Wendy Farley (religion) will host ProfChat from 11:45 a.m. to 1:00 p.m. in the Cannon Chapel, Brooks Commons. For more information, please click here.

The Pitts Weekly Workshop series will offer Resources for Worship at noon in the Pitts Theology Library. Sarah Bogue, reference and instruction librarian, will present. Please click here to learn more or to register.

At noon, there will be a Neuroethics in the News event in the Center for Ethics Commons 102. Please click here for more information or to RSVP.

There will be a Zotero Workshop at 4:00 p.m. in room 314 of the Woodruff Library. Please click here to learn more.

Kahente Horn-Miller, New Sun Visiting Aboriginal Scholar (Canadian Studies, Carleton University), will give a talk titled "From Paintings to Power: The Mohawk Warrior Flag" at 5:00 p.m. in the anthropology building, room 206. Please see anthropology.emory.edu for more information.

Jasper Gaunt, curator of Greek and Roman Art at the Michael C. Carlos Museum, will lead a five-week study of the art of the ancient Greek vase. Tonight will be the third session from 7:30 to 9:00 p.m. For more information, please click here.

The Emory Cinematheque series will continue its series of French New Waves: Classics and Redisoveries by hosting a screening of Breathless at 7:30 p.m. in White Hall 208.

The Emory Youth Symphony Orchestra will perform tonight at 8:00 p.m. in the Emerson Concert Hall, Schwartz Center for the Performing Arts. Please click here for a PDF of the program.

Thursday, February 18

Emory University School of Medicine's Grand Rounds talk will be held today from 7:00 to 8:00 a.m. in the Emory University Hospital Auditorium. Ryan Ford (assistant professor of medicine, division of digestive diseases, department of medicine, Emory University School of Medicine) will speak on "Hepatitis C: A Medical Revolution." Please see surgery.emory.edu to learn more.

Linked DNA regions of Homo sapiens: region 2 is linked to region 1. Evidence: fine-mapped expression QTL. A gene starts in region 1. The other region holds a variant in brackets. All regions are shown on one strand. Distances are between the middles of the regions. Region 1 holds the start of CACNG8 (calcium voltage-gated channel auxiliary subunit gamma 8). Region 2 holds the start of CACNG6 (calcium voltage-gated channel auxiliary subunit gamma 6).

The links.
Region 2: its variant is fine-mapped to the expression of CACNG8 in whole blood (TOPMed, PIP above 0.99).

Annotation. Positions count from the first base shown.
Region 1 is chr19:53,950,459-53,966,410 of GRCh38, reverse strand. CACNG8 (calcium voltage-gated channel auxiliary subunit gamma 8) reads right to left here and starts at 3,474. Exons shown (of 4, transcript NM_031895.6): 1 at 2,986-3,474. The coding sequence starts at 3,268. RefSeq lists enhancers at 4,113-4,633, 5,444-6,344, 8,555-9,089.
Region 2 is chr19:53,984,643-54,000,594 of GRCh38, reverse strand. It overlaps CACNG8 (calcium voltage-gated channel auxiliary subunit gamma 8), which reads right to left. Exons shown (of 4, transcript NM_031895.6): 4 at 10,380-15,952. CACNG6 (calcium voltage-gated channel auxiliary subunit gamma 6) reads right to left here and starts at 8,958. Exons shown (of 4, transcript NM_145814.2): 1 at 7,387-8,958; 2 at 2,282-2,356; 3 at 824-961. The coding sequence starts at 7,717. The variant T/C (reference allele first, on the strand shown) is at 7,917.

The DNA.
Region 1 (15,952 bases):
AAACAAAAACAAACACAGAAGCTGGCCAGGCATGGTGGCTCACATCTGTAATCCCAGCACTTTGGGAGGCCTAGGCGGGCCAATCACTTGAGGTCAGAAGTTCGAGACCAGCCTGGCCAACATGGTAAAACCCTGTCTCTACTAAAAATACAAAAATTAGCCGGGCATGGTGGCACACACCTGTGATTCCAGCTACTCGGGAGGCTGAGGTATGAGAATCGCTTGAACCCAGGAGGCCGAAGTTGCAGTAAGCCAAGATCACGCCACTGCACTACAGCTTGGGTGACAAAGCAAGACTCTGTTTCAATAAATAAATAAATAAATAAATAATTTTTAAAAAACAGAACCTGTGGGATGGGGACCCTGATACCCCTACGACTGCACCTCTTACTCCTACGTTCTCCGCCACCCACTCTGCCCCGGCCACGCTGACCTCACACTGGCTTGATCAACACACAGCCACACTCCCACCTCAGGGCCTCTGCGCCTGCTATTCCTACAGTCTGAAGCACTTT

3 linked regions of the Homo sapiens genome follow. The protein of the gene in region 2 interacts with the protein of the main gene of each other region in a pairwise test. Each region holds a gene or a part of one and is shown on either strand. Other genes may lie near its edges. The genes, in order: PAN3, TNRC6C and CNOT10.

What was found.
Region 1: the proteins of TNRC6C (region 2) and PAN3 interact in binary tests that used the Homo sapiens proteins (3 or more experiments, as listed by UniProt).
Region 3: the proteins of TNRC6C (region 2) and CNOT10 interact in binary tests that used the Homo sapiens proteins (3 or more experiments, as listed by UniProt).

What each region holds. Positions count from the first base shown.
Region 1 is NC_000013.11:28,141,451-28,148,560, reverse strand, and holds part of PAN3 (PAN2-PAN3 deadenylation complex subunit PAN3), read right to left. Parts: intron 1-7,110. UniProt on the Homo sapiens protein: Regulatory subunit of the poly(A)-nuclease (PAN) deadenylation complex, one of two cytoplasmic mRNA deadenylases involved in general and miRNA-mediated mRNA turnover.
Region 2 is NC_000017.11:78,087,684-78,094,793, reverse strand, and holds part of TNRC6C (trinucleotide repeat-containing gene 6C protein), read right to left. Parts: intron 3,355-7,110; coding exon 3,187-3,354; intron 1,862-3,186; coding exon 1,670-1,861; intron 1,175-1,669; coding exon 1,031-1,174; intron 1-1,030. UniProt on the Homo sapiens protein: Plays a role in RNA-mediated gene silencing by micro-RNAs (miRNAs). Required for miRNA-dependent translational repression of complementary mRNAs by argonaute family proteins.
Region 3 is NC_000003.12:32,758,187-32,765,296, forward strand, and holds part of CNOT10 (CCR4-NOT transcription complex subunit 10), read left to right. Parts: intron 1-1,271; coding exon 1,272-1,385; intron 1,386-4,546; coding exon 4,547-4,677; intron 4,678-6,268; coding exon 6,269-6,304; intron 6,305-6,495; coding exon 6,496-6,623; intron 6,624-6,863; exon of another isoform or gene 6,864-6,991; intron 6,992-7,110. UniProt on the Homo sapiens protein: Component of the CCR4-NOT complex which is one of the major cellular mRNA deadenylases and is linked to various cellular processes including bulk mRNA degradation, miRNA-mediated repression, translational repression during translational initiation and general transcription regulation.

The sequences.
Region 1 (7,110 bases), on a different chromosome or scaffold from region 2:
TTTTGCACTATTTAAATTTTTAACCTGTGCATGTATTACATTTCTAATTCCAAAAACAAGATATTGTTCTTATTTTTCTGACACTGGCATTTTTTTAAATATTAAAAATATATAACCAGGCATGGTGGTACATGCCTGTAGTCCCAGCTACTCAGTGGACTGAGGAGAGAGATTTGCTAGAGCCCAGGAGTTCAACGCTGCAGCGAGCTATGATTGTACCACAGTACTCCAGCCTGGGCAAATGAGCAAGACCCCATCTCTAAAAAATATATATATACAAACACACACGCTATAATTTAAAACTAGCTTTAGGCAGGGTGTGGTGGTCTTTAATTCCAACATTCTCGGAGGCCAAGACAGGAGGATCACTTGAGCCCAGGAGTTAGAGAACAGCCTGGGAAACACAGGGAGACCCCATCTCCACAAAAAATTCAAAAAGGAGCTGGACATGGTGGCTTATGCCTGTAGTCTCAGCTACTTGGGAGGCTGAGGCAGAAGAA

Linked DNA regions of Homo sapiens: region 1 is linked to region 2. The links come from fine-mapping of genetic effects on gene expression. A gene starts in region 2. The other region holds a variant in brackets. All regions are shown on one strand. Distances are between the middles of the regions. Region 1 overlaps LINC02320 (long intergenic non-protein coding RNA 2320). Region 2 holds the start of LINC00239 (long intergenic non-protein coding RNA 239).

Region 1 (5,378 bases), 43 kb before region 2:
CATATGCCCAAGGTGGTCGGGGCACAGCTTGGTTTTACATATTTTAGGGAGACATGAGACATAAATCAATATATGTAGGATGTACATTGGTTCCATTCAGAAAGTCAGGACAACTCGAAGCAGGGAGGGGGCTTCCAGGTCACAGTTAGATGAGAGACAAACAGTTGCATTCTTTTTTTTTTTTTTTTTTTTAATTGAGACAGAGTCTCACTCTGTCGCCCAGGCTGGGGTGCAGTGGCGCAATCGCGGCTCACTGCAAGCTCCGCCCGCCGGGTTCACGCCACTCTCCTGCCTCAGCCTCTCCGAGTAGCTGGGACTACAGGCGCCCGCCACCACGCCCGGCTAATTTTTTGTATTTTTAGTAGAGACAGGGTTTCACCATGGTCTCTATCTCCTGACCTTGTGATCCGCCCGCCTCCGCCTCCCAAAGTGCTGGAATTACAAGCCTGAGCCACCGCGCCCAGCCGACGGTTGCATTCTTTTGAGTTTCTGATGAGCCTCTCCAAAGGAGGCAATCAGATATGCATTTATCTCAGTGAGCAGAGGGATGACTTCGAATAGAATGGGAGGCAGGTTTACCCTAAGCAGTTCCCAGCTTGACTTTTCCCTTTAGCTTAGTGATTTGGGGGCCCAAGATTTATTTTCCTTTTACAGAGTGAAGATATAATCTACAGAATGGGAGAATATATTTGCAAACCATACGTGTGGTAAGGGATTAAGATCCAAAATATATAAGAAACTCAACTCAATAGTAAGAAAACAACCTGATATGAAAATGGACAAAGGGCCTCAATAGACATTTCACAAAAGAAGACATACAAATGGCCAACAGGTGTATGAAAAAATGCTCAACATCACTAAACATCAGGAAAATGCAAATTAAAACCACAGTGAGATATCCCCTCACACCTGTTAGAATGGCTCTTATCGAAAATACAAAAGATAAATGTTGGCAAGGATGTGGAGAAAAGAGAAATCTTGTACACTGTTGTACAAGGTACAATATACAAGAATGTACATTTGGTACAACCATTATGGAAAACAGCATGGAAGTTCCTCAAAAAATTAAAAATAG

The Emory WorkLife Resource Center will host "Fitness for Caregivers" from noon to 1:00 p.m. in the School of Medicine building, room 190-P. More information and registration is available here.

The Institute for Developing Nations will host "Research in Developing Nations: ELMO 101" from 3:30 to 5:00 p.m. in room 312 of the Woodruff Library. More information is available here and registration is available here.

Jenny Trinitapoli (sociology, the University of Chicago) will give a lecture on her book, Religion and AIDS in Africa, at 4:00 p.m. in the Lawrence P. and Ann Estes Klamon Room, Claudia Nance Rollins Building, Rollins School of Public Health. The lecture is sponsored by the Religion and Public Health Collaborative, the department of sociology, and the Center for AIDS Research. Please see ethics.emory.edu for more information.

There will be an AntiquiTEA event at 4:00 p.m. in the Carlos Museum's reception hall, level three, as Laura Somenzi, graduate student in the art history department, discusses a carved Roman acanthus relief from the first century A.D.

Patrick Colm Hogan (English, University of Connecticut) will speak on "Cognitive Aesthetics: Beauty, the Brain, and Virginia Woolf" at 4:00 p.m. in PAIS 290. For more information, please see the Center for Mind, Brain, and Culture.

The comparative literature department will host Benjamin Noys of the University of Chicester (UK) for a talk titled "The Ties that Bind: Life and Labor in Marx (and Derrida)." This talk will take place at 4:15 p.m. in White Hall 110.

The Aquinas Center of Theology will host a religious persecution panel featuring special guest Elizabeth Cassidy, director for policy and research, United States Commission on International and Religious Freedom. This panel will be held at 7:00 p.m. in the Woodruff Health Sciences Administration Building (WHSCAB).

Stefan Dolgert (Brock University, Canada) will give a lecture titled "For a Public Posthumanism" at 7:30 p.m. in Williams Hall (Oxford College). For more information, please click here.

Friday, February 19

The Religion and Public Health Collaborative and the Center for Ethics will co-sponsor a workshop titled "Contentious Ethical Issues in Global Public Health" from 9:00 a.m. to noon in the Center for Ethics, room 102. This workshop will feature Jenny Trinitapoli (sociology, University of Chicago). For more information, please click here and please note RSVPs are required.

The Emory Center for Digital Scholarship will host a digital webinar on Open Access & OERs from 10:45 a.m. to noon. More information is available here.